Patience is more than the ability to wait; more than the power of endurance; more than tolerance.
Patience means acceptance- unconditional acceptance of the circumstances one is living; unconditional acceptance of other people as they are; unconditional acceptance of oneself as one is.
Patience means love; simply love others as they are and simply love yourself as you are with your strengths and your flaws.
Patience means loving your life as it is with its ups and downs; with its joys and tears; with its successes and its failures.
As we are pondering and meditating on the horrible suffering of the crucifixion of Jesus on Good Friday, Jesus has often reminded me of two powerful spiritual insights- love of God and patience with others.
If we truly love God, then we must love our neighbors. If we truly love our neighbors, then we must have patience with them and accept them without judging them. Jesus seems to tell us in no uncertain terms that love of God and love of neighbor through patience, tolerance and social acceptance are two sides of the same coin of the Gospel of Love.
In his teachings, Jesus has commanded his disciples to love one another and love has become the defining characteristic of a Christian. At the same time, Jesus has given one strong prohibition to his disciples- do not judge others. I personally must confess that I have often violated this commandment of not judging others. I have often failed to follow Jesus’ teaching on this aspect of love. Through my own personal failures, I have become much more aware of the prevalence of this addiction of judging others in our modern society. On this topic, I wish to point out that Charles R Swindoll, in his book Simple Faith, has made a significant contribution towards a richer understanding of Jesus’ teachings. I would draw lavishly from Swindoll’s writing to provide us some solid food for thought for this Easter season.
“Some Christians play a lot of indoor games. Among their favorites is one we might call `Let’s Label.’
Here are some ground rules for starting. Find someone who is different. He or she may look different or sound different or think different. It works really well if the person holds to different opinions and/ or reacts in a different way than the `acceptable manner,’ which differs from your religious group. This game is especially effective if someone has a mark on his or her past record that your group considers worth discussing, even if it is over and done with, fully forgiven, and none of your business…
Actually, there is another name for the game. It doesn’t sound nearly as nice or inviting, but it is the term Jesus used in His mountain message: `judging.’
Interested in cultivating people of simple faith, Jesus gave instructions that would help make that happen. He cuts no corners. With the skill of a surgeon, He sliced near sensitive nerves to reach precise areas of the heart for the purpose of doing his corrective work…It was His way of saying, “If you are serious about simple faith, this has to go!” In this case He said, “Stop it!”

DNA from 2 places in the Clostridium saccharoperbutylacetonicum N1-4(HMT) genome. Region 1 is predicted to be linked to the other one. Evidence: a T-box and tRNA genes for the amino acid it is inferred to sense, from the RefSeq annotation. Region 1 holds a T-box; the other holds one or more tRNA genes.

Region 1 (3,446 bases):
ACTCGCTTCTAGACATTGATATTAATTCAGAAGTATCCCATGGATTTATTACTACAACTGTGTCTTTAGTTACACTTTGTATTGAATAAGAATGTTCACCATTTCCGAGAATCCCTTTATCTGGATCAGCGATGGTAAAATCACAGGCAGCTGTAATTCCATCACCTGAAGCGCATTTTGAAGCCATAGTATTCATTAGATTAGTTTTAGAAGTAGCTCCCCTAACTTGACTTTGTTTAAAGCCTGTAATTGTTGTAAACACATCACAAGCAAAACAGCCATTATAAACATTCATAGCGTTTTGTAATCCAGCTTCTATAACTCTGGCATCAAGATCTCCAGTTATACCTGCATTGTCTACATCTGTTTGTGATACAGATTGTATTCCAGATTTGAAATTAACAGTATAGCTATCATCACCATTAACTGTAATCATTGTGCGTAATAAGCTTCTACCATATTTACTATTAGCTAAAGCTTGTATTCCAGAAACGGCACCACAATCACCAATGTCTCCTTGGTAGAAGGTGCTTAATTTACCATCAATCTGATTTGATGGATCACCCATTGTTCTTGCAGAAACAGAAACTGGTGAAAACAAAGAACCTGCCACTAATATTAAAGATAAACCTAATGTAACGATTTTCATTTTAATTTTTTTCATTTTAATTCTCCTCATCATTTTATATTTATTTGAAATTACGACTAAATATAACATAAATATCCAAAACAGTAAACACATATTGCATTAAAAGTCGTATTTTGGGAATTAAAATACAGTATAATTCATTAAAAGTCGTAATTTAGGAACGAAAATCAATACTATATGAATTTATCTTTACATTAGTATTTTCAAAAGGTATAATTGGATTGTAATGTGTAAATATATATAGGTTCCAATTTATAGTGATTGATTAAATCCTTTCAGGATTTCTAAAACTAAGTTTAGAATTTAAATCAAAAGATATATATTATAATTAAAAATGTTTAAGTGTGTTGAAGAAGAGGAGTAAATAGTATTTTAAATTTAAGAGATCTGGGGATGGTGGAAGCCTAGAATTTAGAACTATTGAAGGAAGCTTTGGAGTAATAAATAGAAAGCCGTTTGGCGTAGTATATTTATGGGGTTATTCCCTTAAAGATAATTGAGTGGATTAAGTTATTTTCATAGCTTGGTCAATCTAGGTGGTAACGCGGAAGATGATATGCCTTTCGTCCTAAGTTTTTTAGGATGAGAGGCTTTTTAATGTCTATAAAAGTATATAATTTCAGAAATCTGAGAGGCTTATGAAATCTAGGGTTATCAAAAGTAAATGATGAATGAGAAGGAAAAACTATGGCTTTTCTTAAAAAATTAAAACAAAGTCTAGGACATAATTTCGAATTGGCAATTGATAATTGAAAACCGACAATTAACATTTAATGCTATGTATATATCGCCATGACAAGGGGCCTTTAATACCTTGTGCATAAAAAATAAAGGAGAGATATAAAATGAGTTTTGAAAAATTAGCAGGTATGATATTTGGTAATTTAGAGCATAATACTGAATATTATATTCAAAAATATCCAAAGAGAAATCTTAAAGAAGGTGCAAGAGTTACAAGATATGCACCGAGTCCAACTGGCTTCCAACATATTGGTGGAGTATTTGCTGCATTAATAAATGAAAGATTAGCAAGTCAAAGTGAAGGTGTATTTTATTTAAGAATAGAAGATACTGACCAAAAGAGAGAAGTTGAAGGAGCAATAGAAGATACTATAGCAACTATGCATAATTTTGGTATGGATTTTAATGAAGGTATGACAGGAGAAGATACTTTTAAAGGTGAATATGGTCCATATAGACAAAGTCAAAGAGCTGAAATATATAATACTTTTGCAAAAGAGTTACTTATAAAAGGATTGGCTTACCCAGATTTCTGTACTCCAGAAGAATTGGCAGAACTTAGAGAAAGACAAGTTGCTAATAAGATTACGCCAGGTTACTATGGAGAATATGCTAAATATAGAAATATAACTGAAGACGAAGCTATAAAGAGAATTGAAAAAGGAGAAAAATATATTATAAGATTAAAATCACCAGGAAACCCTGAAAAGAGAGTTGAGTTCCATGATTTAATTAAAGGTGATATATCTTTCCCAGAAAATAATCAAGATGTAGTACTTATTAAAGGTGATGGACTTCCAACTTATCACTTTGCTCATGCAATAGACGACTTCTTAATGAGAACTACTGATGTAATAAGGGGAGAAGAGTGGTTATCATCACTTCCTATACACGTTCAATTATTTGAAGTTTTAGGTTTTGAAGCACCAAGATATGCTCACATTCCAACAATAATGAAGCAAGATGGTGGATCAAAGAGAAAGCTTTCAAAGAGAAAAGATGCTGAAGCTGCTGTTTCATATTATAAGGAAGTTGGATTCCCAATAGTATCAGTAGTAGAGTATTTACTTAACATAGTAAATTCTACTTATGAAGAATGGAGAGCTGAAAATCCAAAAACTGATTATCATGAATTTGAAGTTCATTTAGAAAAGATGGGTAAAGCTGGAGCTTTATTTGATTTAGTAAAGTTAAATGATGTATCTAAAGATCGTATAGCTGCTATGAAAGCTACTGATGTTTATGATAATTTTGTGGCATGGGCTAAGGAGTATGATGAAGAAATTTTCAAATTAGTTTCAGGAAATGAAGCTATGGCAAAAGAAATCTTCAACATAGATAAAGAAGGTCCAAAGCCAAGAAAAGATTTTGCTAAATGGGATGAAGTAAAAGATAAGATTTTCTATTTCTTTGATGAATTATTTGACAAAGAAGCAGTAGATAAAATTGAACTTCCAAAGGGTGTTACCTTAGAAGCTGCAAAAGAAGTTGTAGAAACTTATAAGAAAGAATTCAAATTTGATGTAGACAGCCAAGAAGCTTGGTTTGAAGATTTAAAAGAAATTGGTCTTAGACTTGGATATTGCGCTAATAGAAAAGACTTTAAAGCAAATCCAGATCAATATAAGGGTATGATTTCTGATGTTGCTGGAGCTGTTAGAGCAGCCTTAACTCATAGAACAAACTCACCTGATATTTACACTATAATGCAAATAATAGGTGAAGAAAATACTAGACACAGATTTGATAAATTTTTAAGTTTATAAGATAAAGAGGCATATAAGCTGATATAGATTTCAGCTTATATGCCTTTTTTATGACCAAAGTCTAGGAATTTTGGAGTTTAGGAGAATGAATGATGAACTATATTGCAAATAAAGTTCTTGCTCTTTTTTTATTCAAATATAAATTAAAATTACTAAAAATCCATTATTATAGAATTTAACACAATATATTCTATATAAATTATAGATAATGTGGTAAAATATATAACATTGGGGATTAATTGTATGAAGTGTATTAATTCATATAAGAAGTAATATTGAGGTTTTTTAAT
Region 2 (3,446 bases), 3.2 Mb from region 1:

What is so bad about judging? And why would Jesus have reserved some of the strongest words in His sermon for this? Four answers come to mind:
*We never know all the facts.
*We are unable to read another’s motive.
*We are prejudiced people, never completely objective.
*We put ourselves in a position we are not qualified to fill…
namely, we play God. “
(Excerpt from `Simple Faith’ by Charles R. Swindoll)
In her book, Everyday Grace, Marianne Williamson, shares her valuable insights on love. She maintains that when our minds are healed, the world will be healed and nothing that does not vibrate with love will endure. She continues to say that “love is literally the power of God alive on earth. It is a transformative, alchemical, miraculous force…For God’s love is not just His love for us; it is, most important, the love we give the world. The highest commandment is that we love one another. And when we make the extension of that love our primary goal, no matter the circumstance, those circumstances are blessed…The activist would best realize that there is no creating a loving world except through our willingness to be the love we wish to see…We cannot change anything unless we ourselves are willing to change…
We cannot give what we do not have. We cannot bring peace to the world if we ourselves are not peaceful. We cannot bring love to the world if we ourselves are not loving. Our true gift to ourselves and others lies not in what we have but in who we are.”
May this Easter season give birth to a greater awareness of the importance of unconditional love, unconditional acceptance and patience in our broken world today so that every human being will enjoy authentic happiness & freedom from all forms of disorders.